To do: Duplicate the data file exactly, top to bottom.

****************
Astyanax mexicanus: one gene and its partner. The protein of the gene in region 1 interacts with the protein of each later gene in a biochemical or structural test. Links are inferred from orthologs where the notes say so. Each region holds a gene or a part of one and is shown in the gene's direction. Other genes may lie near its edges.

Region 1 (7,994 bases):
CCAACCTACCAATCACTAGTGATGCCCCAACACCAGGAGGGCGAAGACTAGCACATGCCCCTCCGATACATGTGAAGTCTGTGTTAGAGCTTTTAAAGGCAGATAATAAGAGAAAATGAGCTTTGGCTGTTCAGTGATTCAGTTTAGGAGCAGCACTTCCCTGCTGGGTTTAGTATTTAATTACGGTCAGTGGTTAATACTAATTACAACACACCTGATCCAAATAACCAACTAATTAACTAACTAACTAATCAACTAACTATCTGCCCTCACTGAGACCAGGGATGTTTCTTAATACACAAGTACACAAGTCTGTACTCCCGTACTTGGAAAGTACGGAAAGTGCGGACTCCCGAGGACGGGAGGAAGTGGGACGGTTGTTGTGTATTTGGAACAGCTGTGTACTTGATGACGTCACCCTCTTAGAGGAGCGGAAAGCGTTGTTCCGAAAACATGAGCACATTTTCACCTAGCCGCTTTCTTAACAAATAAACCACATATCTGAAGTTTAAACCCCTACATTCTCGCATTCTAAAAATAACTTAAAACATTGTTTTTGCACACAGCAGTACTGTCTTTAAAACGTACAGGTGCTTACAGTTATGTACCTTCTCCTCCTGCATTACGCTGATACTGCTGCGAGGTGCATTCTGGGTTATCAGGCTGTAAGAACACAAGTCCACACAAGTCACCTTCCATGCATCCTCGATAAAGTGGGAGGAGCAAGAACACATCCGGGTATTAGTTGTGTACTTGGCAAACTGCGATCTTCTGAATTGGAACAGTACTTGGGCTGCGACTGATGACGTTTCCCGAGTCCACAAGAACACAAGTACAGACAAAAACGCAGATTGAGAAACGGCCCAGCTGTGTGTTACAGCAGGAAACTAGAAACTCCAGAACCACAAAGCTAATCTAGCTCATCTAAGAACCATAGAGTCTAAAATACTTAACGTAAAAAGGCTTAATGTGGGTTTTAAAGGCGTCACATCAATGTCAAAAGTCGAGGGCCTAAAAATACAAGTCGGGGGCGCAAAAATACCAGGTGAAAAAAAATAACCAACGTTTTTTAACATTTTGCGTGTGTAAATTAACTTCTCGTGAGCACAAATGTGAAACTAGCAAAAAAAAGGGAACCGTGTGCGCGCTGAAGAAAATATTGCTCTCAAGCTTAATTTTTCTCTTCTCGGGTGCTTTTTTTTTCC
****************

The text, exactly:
Astyanax mexicanus: one gene and its partner. The protein of the gene in region 1 interacts with the protein of each later gene in a biochemical or structural test. Links are inferred from orthologs where the notes say so. Each region holds a gene or a part of one and is shown in the gene's direction. Other genes may lie near its edges.

Region 1 (7,994 bases):
CCAACCTACCAATCACTAGTGATGCCCCAACACCAGGAGGGCGAAGACTAGCACATGCCCCTCCGATACATGTGAAGTCTGTGTTAGAGCTTTTAAAGGCAGATAATAAGAGAAAATGAGCTTTGGCTGTTCAGTGATTCAGTTTAGGAGCAGCACTTCCCTGCTGGGTTTAGTATTTAATTACGGTCAGTGGTTAATACTAATTACAACACACCTGATCCAAATAACCAACTAATTAACTAACTAACTAATCAACTAACTATCTGCCCTCACTGAGACCAGGGATGTTTCTTAATACACAAGTACACAAGTCTGTACTCCCGTACTTGGAAAGTACGGAAAGTGCGGACTCCCGAGGACGGGAGGAAGTGGGACGGTTGTTGTGTATTTGGAACAGCTGTGTACTTGATGACGTCACCCTCTTAGAGGAGCGGAAAGCGTTGTTCCGAAAACATGAGCACATTTTCACCTAGCCGCTTTCTTAACAAATAAACCACATATCTGAAGTTTAAACCCCTACATTCTCGCATTCTAAAAATAACTTAAAACATTGTTTTTGCACACAGCAGTACTGTCTTTAAAACGTACAGGTGCTTACAGTTATGTACCTTCTCCTCCTGCATTACGCTGATACTGCTGCGAGGTGCATTCTGGGTTATCAGGCTGTAAGAACACAAGTCCACACAAGTCACCTTCCATGCATCCTCGATAAAGTGGGAGGAGCAAGAACACATCCGGGTATTAGTTGTGTACTTGGCAAACTGCGATCTTCTGAATTGGAACAGTACTTGGGCTGCGACTGATGACGTTTCCCGAGTCCACAAGAACACAAGTACAGACAAAAACGCAGATTGAGAAACGGCCCAGCTGTGTGTTACAGCAGGAAACTAGAAACTCCAGAACCACAAAGCTAATCTAGCTCATCTAAGAACCATAGAGTCTAAAATACTTAACGTAAAAAGGCTTAATGTGGGTTTTAAAGGCGTCACATCAATGTCAAAAGTCGAGGGCCTAAAAATACAAGTCGGGGGCGCAAAAATACCAGGTGAAAAAAAATAACCAACGTTTTTTAACATTTTGCGTGTGTAAATTAACTTCTCGTGAGCACAAATGTGAAACTAGCAAAAAAAAGGGAACCGTGTGCGCGCTGAAGAAAATATTGCTCTCAAGCTTAATTTTTCTCTTCTCGGGTGCTTTTTTTTTCC